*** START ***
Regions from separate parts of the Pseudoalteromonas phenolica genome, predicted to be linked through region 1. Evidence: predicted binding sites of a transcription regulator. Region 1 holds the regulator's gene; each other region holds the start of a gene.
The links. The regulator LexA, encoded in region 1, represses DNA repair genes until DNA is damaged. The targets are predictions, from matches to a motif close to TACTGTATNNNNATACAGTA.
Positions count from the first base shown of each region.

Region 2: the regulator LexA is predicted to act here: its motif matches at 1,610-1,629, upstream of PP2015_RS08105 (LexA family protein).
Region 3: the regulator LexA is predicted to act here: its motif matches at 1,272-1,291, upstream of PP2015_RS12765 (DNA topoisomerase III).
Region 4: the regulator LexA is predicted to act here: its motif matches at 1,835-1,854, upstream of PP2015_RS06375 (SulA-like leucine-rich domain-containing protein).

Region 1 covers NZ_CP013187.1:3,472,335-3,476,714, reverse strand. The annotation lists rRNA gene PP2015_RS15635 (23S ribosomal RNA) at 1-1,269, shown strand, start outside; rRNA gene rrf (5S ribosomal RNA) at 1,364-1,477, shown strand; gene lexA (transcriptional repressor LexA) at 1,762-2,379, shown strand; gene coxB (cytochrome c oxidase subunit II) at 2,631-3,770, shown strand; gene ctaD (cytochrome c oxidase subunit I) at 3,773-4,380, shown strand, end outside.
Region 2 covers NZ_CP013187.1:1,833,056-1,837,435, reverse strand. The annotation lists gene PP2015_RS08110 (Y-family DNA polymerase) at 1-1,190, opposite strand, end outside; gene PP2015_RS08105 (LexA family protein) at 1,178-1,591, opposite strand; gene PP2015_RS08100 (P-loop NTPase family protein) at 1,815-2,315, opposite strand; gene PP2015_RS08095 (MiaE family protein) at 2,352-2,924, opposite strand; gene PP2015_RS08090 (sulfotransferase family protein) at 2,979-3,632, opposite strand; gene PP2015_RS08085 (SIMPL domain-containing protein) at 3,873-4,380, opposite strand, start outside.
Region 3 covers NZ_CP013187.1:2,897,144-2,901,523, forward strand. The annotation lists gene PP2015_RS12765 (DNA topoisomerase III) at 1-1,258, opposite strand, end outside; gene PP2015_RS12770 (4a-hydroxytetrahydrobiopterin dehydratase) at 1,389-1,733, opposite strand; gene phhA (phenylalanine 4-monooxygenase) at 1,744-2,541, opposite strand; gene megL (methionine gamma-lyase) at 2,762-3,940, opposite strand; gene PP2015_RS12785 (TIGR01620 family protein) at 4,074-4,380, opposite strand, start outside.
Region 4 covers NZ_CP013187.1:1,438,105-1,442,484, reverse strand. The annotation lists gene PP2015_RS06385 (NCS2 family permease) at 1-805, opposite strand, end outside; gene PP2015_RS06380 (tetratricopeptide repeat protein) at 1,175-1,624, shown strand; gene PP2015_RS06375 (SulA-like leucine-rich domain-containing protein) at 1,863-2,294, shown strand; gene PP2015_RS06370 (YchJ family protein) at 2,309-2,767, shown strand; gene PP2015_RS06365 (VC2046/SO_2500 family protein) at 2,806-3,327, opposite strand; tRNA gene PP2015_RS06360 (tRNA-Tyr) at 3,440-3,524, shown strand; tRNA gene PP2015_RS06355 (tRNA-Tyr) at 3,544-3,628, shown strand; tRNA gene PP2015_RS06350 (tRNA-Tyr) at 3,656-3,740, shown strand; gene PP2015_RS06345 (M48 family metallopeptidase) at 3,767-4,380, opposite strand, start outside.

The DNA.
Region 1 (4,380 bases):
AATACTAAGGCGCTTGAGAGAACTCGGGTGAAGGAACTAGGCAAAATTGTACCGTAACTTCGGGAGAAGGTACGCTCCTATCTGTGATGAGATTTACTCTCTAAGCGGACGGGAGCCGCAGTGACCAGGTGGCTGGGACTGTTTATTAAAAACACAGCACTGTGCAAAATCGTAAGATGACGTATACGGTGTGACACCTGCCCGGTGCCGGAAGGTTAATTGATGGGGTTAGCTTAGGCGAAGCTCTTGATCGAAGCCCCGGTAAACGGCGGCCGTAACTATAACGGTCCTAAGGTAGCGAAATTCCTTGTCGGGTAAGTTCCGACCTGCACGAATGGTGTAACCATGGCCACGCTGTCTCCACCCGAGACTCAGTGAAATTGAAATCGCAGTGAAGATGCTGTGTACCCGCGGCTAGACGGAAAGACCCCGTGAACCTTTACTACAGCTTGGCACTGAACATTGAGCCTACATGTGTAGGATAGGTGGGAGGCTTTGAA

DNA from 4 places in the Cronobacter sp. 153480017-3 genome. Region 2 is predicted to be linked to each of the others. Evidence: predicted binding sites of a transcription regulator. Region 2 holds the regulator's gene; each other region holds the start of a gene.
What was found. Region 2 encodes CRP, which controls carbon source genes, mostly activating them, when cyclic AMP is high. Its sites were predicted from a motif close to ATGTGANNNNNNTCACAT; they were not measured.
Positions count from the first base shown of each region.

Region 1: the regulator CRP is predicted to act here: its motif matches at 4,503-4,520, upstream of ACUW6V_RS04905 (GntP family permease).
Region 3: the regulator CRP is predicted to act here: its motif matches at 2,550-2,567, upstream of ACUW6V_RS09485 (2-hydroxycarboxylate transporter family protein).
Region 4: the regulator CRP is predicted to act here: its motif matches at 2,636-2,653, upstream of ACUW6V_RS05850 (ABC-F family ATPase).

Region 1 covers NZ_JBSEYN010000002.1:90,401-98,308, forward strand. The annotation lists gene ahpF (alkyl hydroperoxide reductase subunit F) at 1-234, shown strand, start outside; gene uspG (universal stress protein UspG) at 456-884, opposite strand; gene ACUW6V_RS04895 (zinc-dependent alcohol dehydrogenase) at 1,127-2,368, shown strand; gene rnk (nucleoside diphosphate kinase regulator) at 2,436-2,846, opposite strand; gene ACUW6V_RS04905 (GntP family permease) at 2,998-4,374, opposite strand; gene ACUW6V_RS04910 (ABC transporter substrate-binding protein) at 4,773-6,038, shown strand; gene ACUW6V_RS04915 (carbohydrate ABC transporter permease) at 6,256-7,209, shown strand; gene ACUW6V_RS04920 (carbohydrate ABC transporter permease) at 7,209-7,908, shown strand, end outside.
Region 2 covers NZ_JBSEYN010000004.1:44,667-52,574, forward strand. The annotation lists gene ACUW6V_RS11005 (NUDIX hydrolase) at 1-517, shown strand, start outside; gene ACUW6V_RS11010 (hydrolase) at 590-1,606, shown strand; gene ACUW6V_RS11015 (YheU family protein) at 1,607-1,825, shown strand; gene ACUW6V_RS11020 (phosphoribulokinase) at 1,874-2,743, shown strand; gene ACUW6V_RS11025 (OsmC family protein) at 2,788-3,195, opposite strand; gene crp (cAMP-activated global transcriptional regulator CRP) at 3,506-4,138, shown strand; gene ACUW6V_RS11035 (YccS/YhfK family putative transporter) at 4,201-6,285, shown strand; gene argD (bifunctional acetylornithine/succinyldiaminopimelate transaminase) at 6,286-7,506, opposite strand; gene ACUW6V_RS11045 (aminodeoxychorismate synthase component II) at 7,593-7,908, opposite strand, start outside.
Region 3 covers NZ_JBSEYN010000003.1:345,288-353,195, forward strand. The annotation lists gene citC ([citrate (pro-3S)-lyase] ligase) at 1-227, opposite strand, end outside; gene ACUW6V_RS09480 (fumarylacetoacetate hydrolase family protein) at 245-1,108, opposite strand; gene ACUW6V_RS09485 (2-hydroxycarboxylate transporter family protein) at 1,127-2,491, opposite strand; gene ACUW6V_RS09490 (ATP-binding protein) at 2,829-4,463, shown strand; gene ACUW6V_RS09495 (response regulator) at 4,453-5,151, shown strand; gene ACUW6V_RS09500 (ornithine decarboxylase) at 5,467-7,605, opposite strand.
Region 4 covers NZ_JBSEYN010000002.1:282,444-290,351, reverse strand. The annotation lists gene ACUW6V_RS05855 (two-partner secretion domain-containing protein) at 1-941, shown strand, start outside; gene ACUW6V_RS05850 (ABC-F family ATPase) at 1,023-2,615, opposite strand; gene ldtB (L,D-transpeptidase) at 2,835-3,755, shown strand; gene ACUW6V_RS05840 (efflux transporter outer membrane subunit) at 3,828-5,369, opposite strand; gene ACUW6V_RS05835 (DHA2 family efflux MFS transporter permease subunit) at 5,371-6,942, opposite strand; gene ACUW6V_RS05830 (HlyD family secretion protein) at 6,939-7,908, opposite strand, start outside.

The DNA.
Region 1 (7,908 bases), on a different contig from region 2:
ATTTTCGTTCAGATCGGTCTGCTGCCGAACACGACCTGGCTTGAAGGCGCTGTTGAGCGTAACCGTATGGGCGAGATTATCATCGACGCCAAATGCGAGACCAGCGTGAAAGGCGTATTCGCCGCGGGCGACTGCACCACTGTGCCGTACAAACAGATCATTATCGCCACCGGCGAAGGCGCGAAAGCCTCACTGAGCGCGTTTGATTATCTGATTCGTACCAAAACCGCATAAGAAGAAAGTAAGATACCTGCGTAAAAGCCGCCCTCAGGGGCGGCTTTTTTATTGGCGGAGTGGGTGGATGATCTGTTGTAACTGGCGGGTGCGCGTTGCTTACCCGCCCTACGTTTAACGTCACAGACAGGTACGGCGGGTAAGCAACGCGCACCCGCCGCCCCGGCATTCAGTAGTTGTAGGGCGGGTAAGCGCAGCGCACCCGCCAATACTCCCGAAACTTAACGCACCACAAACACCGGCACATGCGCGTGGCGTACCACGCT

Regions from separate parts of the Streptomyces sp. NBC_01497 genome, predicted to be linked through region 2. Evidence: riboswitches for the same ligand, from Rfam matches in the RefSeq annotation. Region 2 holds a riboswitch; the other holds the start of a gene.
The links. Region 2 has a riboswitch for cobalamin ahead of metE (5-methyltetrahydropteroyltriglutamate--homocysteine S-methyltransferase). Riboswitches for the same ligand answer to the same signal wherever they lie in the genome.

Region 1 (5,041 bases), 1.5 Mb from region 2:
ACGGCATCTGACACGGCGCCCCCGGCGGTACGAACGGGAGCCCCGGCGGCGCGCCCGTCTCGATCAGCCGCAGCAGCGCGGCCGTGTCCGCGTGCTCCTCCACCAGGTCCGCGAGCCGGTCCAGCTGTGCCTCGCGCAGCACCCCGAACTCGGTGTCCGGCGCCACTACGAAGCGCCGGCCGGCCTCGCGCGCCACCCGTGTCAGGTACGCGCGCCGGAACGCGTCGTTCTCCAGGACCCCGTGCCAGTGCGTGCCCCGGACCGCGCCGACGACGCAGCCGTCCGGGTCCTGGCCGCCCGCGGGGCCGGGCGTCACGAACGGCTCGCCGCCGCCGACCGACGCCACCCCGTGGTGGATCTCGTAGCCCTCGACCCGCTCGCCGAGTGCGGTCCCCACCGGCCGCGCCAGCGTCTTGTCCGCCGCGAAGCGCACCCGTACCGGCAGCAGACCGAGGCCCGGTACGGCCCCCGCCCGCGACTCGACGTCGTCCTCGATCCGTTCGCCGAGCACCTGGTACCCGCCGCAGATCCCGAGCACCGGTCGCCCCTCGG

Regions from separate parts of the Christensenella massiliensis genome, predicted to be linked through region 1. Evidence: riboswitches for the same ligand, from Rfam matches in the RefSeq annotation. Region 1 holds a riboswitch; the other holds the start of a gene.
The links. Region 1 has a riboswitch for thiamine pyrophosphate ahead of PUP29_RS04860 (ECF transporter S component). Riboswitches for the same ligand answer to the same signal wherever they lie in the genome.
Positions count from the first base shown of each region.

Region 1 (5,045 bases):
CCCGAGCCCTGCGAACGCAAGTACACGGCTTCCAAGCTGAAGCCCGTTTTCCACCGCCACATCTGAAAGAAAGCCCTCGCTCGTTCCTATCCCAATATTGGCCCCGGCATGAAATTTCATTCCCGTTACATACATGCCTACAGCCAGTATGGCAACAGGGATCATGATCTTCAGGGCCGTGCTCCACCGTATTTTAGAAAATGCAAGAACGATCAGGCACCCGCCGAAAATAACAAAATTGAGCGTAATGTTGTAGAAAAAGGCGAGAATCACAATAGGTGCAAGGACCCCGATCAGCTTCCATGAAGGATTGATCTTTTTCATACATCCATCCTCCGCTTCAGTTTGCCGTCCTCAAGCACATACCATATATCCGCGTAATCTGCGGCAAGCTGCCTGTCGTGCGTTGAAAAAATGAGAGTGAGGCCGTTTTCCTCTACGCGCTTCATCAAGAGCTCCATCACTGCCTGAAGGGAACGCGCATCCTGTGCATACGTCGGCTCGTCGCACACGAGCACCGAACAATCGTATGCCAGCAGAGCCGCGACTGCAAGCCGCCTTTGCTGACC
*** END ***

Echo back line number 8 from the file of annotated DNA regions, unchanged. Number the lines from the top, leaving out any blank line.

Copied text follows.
Region 2 covers NZ_CP013187.1:1,833,056-1,837,435, reverse strand. The annotation lists gene PP2015_RS08110 (Y-family DNA polymerase) at 1-1,190, opposite strand, end outside; gene PP2015_RS08105 (LexA family protein) at 1,178-1,591, opposite strand; gene PP2015_RS08100 (P-loop NTPase family protein) at 1,815-2,315, opposite strand; gene PP2015_RS08095 (MiaE family protein) at 2,352-2,924, opposite strand; gene PP2015_RS08090 (sulfotransferase family protein) at 2,979-3,632, opposite strand; gene PP2015_RS08085 (SIMPL domain-containing protein) at 3,873-4,380, opposite strand, start outside.